Significant German population expelled and relocated
from Eastern Europe
Towards the end of World War I emerged the second Polish
Republic. Large areas with a German majority population
were assigned to the new Polish state. The politics of
Berlin and Warsaw was determined by mutual territorial
claims. Violent attacks between the German and the
Polish people became everyday occurence.
Due to the politics of displacement, from 1919 on many
Germans emigrated from the annexed territories to
Germany. 100,000 Germans left the eastern part of Upper
Silesia and Posen, a further 800,000 West Prussia.
In 1939, the northern and western parts of Poland, that
is, certain parts of Silesia and East Prussia as well as
new districts of Danzig-West Prussia and Wartheland were
annexed by the Greater German Reich; the eastern part of
Poland fell to the Soviet Union. In the acquired
territories German families were settled from eastern
Poland, the Baltic States, Bessarabia, Bukovina and
On 30 January 1945 the Red Army crossed the
Polish-German border and 6 million Germans had to flee
the territories east of the Oder-Neisse border. Hundreds
of thousands were forced to work in the Soviet Union.
German civilians slain by Polish residents
Already in the middle of the 12th century, the Hungarian
king Geza II invited German settlers into the country.
During the 18th century Danube Swabians were settled in
today's Hungary after withdrawal of the Turks.
They settled mainly in the fields of "Swabian Turkey" in
the Buda hills and in the Backa.
Population: 8,700,000 (1937),
of these 500,000 Germans.
On 31 October 1918 Hungary became an independent state
and had to cede around a third of its former territory
to Romania and Czechoslovakia.
Of the 500,000 Germans only 60,000 fled in the last days
of the war, 35,000 were deported to the Soviet Union
where they had to do forced labour.
From 1946 170,000 ethnic Germans were forcibly evicted,
under inhumane conditions, in the American zone to
Württemberg and 50,000 German nationals in the Russian
zone to Saxony.
About 270,000 Germans could remain in their homeland -
however, under the repression of a communist system.
Expulsion of the Hungarian Swabians
Already from 1330 on, Germans settled in the Gottschee
area near the Adriatic Sea.
The settlement in the area of today's Slovenia by
Germans was prompted mainly by the Counts of Carniola.
They brought dammers and deforestation specialists to
the Gottschee area. In the cities there were large
In the 15th century closed German communities came into
existence in the Backa and Banat.
Then in the 18th century the Danube Swabians colonized
the part of Serbian Backa north of Belgrade.
After 1945, the ethnic Germans in the Yugoslav
territories endured much suffering. Of the 500,000
Germans 135,000 perished under brutal conditions; that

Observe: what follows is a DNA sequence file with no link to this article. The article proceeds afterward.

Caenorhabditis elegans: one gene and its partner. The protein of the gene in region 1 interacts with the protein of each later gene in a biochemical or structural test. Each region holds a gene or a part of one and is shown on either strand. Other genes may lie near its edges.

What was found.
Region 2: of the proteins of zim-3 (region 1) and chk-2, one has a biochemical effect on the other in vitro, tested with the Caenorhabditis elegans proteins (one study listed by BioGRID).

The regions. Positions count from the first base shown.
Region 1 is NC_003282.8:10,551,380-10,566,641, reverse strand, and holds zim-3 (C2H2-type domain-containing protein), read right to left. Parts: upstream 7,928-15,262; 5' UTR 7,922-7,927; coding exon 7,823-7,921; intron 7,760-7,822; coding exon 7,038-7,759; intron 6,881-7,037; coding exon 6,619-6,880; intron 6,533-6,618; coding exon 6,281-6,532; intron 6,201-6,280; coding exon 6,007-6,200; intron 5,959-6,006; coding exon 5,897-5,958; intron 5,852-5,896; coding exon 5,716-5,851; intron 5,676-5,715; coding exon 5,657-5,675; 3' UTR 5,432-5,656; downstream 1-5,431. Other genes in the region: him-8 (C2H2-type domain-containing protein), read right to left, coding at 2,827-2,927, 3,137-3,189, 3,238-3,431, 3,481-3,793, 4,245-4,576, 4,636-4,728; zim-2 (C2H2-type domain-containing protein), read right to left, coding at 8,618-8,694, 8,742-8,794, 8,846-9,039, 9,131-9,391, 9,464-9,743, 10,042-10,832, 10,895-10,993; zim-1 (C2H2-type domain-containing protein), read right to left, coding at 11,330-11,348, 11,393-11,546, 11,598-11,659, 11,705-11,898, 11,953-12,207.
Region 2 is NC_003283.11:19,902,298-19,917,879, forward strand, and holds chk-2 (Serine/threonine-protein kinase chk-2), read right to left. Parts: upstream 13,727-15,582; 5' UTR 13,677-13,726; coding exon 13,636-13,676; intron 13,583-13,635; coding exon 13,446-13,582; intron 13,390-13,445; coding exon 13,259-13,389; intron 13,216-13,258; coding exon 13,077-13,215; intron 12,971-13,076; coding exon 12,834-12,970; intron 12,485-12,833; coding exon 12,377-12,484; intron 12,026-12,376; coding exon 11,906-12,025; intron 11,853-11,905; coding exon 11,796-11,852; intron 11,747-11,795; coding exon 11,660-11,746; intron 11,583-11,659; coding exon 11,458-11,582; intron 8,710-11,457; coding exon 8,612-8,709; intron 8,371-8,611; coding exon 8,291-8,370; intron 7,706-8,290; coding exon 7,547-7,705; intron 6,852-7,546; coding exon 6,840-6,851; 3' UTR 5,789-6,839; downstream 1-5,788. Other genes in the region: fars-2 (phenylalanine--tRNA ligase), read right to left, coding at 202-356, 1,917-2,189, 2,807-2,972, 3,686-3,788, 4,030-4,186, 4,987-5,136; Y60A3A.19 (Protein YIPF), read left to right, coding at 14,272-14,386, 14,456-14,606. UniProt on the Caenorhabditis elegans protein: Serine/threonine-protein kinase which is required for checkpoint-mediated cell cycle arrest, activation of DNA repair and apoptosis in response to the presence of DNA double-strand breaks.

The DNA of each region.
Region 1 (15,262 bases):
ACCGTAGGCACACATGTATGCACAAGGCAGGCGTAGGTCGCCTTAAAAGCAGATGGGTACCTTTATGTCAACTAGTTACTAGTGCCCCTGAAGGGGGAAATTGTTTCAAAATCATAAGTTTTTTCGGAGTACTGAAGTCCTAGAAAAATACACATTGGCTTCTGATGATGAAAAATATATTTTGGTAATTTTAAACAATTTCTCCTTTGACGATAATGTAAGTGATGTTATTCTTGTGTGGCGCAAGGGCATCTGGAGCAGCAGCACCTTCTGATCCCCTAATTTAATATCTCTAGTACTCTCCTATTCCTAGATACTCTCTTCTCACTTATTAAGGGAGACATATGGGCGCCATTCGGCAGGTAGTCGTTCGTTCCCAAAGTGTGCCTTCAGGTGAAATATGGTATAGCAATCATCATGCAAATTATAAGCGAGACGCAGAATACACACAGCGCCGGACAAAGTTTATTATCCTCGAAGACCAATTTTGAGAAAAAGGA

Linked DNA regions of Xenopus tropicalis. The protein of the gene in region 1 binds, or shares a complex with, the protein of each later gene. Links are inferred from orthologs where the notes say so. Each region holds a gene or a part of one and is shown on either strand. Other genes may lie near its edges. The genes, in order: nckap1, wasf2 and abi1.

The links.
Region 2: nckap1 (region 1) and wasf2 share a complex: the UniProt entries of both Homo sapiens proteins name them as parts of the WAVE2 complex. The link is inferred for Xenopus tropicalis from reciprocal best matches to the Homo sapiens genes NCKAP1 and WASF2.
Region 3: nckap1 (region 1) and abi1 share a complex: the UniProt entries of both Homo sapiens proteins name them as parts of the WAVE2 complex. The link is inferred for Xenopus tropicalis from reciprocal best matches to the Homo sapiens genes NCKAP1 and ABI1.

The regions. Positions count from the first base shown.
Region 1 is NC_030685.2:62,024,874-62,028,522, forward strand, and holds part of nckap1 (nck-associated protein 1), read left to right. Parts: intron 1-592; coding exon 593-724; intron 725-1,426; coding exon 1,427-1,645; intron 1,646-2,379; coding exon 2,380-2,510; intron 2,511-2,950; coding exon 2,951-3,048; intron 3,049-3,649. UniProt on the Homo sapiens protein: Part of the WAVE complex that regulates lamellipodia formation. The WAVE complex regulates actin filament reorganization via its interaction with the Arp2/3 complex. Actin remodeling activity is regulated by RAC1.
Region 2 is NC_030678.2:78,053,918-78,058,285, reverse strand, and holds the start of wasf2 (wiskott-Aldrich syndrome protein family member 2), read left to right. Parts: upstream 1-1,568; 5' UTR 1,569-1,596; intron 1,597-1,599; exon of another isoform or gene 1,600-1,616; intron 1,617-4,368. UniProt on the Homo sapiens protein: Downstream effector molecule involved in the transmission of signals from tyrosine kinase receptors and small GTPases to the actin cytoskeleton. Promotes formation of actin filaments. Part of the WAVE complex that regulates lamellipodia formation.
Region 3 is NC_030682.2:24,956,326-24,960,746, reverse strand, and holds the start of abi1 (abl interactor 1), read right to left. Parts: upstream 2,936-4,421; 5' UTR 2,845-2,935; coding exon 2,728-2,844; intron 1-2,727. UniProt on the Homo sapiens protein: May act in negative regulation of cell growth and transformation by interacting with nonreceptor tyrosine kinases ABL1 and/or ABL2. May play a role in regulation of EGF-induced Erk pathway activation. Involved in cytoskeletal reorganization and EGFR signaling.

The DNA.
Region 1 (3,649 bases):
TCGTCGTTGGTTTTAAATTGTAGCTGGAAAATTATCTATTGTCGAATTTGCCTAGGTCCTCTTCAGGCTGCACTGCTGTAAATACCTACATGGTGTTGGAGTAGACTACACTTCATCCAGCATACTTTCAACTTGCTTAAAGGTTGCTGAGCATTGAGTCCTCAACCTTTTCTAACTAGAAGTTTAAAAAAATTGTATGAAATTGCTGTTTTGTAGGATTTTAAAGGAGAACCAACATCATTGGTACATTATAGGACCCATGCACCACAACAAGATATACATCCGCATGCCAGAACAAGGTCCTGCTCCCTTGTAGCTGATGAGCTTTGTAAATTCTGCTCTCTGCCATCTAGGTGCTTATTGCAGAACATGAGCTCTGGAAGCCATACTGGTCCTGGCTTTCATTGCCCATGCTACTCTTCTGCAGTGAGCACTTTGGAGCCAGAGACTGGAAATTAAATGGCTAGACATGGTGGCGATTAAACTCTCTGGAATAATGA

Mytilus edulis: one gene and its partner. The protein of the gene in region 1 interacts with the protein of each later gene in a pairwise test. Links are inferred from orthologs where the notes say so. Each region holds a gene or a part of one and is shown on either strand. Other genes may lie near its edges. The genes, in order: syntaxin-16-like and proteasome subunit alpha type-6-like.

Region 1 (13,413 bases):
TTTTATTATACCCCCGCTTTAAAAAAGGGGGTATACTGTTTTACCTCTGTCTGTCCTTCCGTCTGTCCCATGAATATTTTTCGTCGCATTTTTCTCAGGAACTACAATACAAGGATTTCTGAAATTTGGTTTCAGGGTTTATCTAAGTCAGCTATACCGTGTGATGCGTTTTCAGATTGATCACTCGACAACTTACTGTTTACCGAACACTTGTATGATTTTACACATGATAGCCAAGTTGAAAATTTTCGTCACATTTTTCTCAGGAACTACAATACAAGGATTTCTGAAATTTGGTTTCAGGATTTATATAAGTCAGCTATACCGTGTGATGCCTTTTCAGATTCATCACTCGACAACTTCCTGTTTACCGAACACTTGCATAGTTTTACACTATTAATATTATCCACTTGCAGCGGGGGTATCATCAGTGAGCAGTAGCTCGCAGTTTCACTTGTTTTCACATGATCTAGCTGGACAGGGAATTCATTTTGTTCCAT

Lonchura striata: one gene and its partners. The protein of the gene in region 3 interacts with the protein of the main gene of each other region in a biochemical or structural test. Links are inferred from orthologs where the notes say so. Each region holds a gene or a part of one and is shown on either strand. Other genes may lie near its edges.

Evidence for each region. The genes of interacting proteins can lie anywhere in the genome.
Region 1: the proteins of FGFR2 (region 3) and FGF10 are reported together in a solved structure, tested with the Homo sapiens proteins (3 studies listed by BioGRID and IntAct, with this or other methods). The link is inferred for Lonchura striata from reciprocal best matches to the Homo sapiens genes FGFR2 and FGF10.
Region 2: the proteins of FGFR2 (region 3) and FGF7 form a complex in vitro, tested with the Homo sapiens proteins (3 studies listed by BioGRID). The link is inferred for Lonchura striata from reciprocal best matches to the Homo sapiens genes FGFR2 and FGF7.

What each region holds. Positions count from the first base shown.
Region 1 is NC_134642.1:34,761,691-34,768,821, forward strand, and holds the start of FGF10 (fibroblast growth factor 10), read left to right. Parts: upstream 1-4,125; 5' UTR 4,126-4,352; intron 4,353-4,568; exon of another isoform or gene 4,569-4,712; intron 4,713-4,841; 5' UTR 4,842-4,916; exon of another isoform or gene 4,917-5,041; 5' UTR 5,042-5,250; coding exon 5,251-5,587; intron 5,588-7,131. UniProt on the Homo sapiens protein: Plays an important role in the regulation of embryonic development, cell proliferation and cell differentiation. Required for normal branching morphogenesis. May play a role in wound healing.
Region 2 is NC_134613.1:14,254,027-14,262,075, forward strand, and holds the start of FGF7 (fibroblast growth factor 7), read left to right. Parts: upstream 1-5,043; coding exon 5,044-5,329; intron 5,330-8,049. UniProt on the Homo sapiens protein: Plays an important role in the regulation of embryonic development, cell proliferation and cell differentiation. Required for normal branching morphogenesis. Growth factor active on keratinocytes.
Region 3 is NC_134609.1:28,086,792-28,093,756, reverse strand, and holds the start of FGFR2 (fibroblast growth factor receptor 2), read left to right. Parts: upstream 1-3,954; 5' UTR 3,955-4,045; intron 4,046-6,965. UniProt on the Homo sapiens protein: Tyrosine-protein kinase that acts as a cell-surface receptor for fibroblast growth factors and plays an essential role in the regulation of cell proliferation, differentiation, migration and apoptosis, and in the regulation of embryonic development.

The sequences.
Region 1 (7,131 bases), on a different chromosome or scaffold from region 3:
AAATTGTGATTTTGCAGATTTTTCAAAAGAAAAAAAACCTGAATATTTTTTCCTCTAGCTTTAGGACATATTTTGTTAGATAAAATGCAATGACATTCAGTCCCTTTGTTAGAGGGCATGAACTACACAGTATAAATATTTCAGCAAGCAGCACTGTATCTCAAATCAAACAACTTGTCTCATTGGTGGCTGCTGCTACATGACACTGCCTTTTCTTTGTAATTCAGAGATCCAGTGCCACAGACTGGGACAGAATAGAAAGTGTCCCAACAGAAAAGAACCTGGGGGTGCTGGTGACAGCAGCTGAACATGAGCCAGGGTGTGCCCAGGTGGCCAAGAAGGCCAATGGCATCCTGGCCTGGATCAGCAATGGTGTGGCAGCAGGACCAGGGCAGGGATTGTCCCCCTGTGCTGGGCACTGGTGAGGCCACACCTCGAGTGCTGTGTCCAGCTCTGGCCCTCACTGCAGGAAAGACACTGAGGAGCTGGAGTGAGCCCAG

is about a quarter of all residents. The people were
herded into camps and died by the thousands due to
violence, hunger and disease.
About 30,000 ethnic German men and women were
transported into the Soviet Union for forced labor.
290,000 displaced persons were deported across the
border into Austria or Hungary. Only 82,000 German
people were allowed to remain in their homeland or were
forcibly detained there.
Fleeing Germans of Backa
In the area of today's Romania the first German wave of
immigration was made up of Transylvanian Saxons who were
invited by the king of Hungary already in the 12th
century to settle and protect against eastern peoples.
In the 18th century the Danube Swabians were brought by
the Habsburgs into the region of Banat and Bukovina.
Then in the 19th century the Russian Tsars lured German
settlers into Bessarabia.
After the First World War Transylvania, the Bukovina,
the Banat, Satu Mare and Bessarabia fell to the Kingdom
Unlike many southeast European countries Romania
expelled only relatively few of the 238,000
Transylvanian Saxons, 220,000 Banat Swabians and the
other German-speaking ethnic groups.
80,000 Romanian Germans were deported to Russia for
forced labor. Only later fled many Germans the
unbearable living conditions of the communist regime
through Hungary and Austria and resettled in Germany.
A tragic fate befell the approximately 215,000 migrants
from Bessarabia, Bukovina and Dobrudja. First they were
thrown out of their homeland in the Warthegau and moved
to Danzig or West Prussia. Then they had, like all
Germans, to escape also from these areas or were
German family deported to a steppe-like countryside
in Slovakia and Ukraine
The German immigrants came in the area of today's
Slovakia in the 12th century.
That did not happen in the context of military conquests,
but at the invitation of the respective sovereigns.
So wanted the Hungarian king to build and develop the
deserted and desertified areas in the north and east of
his country by farmers, artisans, miners and merchants.
By the promise of special rights he could win the Zipser
Saxons who settled in northern Slovakia.